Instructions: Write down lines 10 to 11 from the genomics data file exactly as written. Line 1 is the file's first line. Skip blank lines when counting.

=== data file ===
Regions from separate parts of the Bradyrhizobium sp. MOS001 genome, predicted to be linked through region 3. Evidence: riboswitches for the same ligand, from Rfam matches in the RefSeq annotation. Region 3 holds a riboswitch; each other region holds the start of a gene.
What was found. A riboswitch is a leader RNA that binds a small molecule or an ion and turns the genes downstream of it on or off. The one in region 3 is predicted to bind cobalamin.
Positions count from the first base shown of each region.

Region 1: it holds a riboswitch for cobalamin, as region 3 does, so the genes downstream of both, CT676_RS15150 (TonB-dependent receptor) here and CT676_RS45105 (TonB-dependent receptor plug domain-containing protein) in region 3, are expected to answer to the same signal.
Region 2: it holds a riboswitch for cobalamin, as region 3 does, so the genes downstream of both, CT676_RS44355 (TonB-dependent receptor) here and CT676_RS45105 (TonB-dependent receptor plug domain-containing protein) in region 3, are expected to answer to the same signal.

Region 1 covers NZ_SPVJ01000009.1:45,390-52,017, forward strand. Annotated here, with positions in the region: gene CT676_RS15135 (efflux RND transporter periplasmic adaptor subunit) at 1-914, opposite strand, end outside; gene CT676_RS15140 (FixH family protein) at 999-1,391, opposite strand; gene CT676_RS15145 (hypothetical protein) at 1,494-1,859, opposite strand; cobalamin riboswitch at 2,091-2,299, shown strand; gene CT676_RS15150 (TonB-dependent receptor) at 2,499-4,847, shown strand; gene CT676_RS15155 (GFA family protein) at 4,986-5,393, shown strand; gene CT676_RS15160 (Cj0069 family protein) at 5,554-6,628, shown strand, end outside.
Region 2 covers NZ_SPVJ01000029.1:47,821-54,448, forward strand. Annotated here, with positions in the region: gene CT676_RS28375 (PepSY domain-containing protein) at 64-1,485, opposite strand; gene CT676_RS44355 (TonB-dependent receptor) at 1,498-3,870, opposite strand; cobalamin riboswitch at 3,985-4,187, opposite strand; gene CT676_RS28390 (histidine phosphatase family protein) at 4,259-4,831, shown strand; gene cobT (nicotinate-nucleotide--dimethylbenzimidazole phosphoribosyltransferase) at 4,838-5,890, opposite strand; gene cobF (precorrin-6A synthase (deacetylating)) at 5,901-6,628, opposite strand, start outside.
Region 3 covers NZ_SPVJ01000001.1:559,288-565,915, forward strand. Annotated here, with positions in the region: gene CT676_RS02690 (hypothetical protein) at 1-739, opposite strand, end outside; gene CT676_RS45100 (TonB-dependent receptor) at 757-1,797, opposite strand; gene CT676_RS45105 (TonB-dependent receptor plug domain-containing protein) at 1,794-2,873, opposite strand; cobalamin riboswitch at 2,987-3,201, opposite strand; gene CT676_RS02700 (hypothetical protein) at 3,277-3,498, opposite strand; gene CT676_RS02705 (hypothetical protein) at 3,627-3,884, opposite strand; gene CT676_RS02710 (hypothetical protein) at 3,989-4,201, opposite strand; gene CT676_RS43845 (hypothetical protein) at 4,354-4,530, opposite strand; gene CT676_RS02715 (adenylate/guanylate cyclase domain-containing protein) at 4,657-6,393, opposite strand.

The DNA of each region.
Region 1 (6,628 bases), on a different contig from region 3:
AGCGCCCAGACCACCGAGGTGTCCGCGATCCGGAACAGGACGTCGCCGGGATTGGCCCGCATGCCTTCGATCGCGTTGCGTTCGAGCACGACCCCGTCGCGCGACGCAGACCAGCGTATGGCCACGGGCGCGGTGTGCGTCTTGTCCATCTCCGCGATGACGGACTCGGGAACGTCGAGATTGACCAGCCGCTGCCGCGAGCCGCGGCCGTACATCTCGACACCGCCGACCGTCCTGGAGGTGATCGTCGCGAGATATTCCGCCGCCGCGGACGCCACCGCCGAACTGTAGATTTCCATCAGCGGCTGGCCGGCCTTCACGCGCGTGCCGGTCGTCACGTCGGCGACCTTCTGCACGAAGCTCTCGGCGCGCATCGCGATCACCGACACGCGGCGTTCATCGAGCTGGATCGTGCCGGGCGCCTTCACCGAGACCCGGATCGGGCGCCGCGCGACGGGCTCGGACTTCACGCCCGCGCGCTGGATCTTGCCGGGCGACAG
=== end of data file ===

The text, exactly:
Region 1 (6,628 bases), on a different contig from region 3:
AGCGCCCAGACCACCGAGGTGTCCGCGATCCGGAACAGGACGTCGCCGGGATTGGCCCGCATGCCTTCGATCGCGTTGCGTTCGAGCACGACCCCGTCGCGCGACGCAGACCAGCGTATGGCCACGGGCGCGGTGTGCGTCTTGTCCATCTCCGCGATGACGGACTCGGGAACGTCGAGATTGACCAGCCGCTGCCGCGAGCCGCGGCCGTACATCTCGACACCGCCGACCGTCCTGGAGGTGATCGTCGCGAGATATTCCGCCGCCGCGGACGCCACCGCCGAACTGTAGATTTCCATCAGCGGCTGGCCGGCCTTCACGCGCGTGCCGGTCGTCACGTCGGCGACCTTCTGCACGAAGCTCTCGGCGCGCATCGCGATCACCGACACGCGGCGTTCATCGAGCTGGATCGTGCCGGGCGCCTTCACCGAGACCCGGATCGGGCGCCGCGCGACGGGCTCGGACTTCACGCCCGCGCGCTGGATCTTGCCGGGCGACAG